for some serious déjà vu! We’ve been a divided country for a very long time.) Karl, of course, caught his slip and corrected himself with, “Not narrow, similarly structured”. But Rove knows the math. He’s just spinning a tale to try and convince America that 3% is really a monumental mandate.
Republicans have been bragging that George W. Bush received more votes for President than any candidate in history. Do you know who is in second place on that list? Ronald Reagan? Nope. The answer is John Kerry. These triumphant revelers should really learn how to count and then learn something about population growth.
The many pundits, politicians and analysts who are now convinced that the Democratic party is doomed if they do not rediscover “values” obviously got into college based upon their English SAT scores and not the math component. The data shows that the GOP did a phenomenal job of mobilizing their evangelical base to vote on such issues as “character” and gay marriage. However, this constituency did not make up the majority of the electorate or even a majority of Bush voters. They were not swing voters and would never have voted for Kerry unless photos surfaced of George Bush hugging Satan. Even then they probably would have just stayed at home.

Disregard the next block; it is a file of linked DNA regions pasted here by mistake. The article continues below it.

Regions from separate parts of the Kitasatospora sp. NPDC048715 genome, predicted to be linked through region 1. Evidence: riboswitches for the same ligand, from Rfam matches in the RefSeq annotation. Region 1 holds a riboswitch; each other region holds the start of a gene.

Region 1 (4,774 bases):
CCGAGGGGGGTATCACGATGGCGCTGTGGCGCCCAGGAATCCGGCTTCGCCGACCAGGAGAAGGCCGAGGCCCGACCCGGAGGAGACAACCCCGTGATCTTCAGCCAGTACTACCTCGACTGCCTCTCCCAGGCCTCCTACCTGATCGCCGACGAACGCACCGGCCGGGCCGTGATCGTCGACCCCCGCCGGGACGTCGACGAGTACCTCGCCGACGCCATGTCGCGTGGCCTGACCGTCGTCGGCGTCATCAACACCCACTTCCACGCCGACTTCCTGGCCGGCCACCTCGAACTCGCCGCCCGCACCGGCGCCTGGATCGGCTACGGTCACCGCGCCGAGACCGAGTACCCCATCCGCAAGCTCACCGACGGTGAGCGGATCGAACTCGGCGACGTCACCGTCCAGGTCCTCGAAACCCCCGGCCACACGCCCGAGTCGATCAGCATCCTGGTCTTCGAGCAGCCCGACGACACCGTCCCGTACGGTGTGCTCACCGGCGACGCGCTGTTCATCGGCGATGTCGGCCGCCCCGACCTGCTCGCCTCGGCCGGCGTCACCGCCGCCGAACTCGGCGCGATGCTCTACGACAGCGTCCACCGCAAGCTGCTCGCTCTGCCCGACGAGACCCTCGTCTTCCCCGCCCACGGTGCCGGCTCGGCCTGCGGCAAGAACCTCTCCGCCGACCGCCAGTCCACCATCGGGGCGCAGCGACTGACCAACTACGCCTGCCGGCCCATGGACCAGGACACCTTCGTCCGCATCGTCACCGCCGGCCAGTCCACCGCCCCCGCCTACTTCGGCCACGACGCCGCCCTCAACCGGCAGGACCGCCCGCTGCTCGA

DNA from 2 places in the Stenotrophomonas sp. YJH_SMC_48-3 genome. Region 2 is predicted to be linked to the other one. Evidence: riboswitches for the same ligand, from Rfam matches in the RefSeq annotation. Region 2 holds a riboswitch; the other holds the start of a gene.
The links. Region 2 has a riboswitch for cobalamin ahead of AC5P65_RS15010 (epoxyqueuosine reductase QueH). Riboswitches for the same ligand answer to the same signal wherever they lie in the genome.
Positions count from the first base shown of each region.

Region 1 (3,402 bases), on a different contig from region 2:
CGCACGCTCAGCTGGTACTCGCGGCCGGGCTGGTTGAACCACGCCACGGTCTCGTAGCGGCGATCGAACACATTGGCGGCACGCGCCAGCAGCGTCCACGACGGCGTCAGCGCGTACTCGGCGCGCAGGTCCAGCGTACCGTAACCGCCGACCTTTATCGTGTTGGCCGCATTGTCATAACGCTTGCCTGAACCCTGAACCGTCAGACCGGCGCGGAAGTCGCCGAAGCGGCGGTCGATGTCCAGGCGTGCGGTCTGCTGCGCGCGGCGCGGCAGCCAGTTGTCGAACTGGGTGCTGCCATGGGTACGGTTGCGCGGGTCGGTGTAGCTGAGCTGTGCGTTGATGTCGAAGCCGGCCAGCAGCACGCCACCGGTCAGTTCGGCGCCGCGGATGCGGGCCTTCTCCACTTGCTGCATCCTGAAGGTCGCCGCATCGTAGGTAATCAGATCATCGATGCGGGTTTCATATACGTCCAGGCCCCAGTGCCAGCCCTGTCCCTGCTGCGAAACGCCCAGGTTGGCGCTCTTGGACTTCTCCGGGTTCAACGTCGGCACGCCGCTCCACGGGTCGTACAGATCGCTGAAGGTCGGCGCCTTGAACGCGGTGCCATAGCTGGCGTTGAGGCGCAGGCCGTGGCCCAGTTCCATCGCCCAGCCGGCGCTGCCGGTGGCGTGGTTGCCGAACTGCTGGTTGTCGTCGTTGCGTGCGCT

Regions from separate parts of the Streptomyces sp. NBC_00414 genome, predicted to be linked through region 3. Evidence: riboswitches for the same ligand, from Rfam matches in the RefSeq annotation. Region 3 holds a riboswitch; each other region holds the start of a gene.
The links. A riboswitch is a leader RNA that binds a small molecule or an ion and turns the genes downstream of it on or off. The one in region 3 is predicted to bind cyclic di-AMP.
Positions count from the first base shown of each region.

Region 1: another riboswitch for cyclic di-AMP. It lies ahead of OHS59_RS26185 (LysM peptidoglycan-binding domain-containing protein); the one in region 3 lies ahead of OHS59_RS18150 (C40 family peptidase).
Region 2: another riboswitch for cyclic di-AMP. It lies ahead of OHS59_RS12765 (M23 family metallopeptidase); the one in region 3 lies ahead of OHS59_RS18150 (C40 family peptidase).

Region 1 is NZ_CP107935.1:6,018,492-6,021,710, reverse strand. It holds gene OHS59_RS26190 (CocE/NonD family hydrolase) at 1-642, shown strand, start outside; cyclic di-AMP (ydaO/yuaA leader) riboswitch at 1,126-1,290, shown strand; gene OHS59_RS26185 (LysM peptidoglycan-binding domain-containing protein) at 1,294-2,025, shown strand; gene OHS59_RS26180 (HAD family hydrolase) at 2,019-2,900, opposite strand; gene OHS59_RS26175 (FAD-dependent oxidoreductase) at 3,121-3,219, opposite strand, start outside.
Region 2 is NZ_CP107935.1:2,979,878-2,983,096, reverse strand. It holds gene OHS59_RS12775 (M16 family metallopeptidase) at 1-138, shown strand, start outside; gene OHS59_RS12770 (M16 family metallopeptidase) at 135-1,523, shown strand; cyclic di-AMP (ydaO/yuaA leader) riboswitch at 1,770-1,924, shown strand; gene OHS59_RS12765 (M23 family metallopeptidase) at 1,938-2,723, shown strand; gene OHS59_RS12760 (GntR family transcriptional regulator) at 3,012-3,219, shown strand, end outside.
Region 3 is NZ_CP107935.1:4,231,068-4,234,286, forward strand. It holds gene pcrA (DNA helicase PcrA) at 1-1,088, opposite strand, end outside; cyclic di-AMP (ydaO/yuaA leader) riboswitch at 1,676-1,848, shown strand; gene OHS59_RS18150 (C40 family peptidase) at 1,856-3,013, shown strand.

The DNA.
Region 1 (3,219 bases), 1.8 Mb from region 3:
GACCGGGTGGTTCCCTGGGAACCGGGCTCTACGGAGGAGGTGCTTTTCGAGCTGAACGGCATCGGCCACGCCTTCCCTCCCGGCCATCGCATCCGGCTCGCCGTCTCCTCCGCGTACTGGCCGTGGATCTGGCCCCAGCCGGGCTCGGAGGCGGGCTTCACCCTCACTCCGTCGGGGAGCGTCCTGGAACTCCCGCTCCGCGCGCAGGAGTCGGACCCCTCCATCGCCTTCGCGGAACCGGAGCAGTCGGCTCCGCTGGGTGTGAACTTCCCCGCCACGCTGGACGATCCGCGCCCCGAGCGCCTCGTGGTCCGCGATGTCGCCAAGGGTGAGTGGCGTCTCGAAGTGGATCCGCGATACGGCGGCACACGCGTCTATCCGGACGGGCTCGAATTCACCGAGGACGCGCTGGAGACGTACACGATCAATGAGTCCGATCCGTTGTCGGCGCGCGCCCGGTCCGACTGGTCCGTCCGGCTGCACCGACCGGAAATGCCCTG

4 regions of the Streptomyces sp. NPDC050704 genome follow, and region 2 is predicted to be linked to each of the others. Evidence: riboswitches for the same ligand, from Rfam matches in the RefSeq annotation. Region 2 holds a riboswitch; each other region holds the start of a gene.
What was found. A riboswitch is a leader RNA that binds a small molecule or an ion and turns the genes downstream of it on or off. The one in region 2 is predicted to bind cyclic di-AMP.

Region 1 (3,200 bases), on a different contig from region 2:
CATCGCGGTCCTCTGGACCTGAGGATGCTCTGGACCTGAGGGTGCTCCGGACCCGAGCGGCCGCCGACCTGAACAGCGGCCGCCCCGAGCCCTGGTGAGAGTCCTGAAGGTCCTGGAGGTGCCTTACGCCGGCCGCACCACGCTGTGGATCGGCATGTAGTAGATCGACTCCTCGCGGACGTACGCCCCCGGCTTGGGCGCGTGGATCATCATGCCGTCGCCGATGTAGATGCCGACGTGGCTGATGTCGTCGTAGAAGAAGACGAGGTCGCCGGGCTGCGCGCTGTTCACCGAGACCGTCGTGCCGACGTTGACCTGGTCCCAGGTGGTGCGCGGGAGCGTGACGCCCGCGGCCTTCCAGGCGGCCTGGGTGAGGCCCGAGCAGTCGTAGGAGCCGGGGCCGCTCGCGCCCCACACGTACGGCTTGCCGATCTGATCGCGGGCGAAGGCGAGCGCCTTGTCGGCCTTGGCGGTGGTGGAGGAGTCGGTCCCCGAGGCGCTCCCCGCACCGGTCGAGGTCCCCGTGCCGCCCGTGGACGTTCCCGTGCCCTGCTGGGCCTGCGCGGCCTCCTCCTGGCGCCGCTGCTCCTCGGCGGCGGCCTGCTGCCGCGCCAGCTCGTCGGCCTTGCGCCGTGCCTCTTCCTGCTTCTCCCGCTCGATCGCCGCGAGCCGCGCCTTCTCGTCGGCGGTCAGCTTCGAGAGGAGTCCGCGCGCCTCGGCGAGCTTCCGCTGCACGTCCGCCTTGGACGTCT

No, the election was won on fear. “W” had the advantage on the terrorism gap. I have come across several likely Kerry backers who voted for Bush simply because they were afraid of switching horses in the middle of a murky jihadist stream replete with Osama videos. Somewhere deep in their collective subconscious this block of voters feels safer with an Orwellian Big Brother holding their jittery hand on the way home from school. Polls show that the some of the voters who feared terror more than any other factor came from the left side of the political spectrum. This cut into Kerry’s base. The “values” crowd did not. (When did “values” become an anti-gay code word?)
So is it any surprise that one of the first items that the White House is going to spend their mythical mandate’s political capital on is a massive overhaul of the tax code? The trial balloons being floated mention the elimination of the income tax in exchange for a national sales tax. (Funny. Mr. Bush never mentioned this particular agenda in his stump speech.) Many of the President’s wealthy supporters know that most of their income will not be taxed at all under this scheme. Heck, with the repeal of the estate tax and dividend tax, their descendents could potentially never pay anything except sales tax ever again. That’s a pretty sweet deal if you qualify. These particular Republicans seem pretty darn good at math.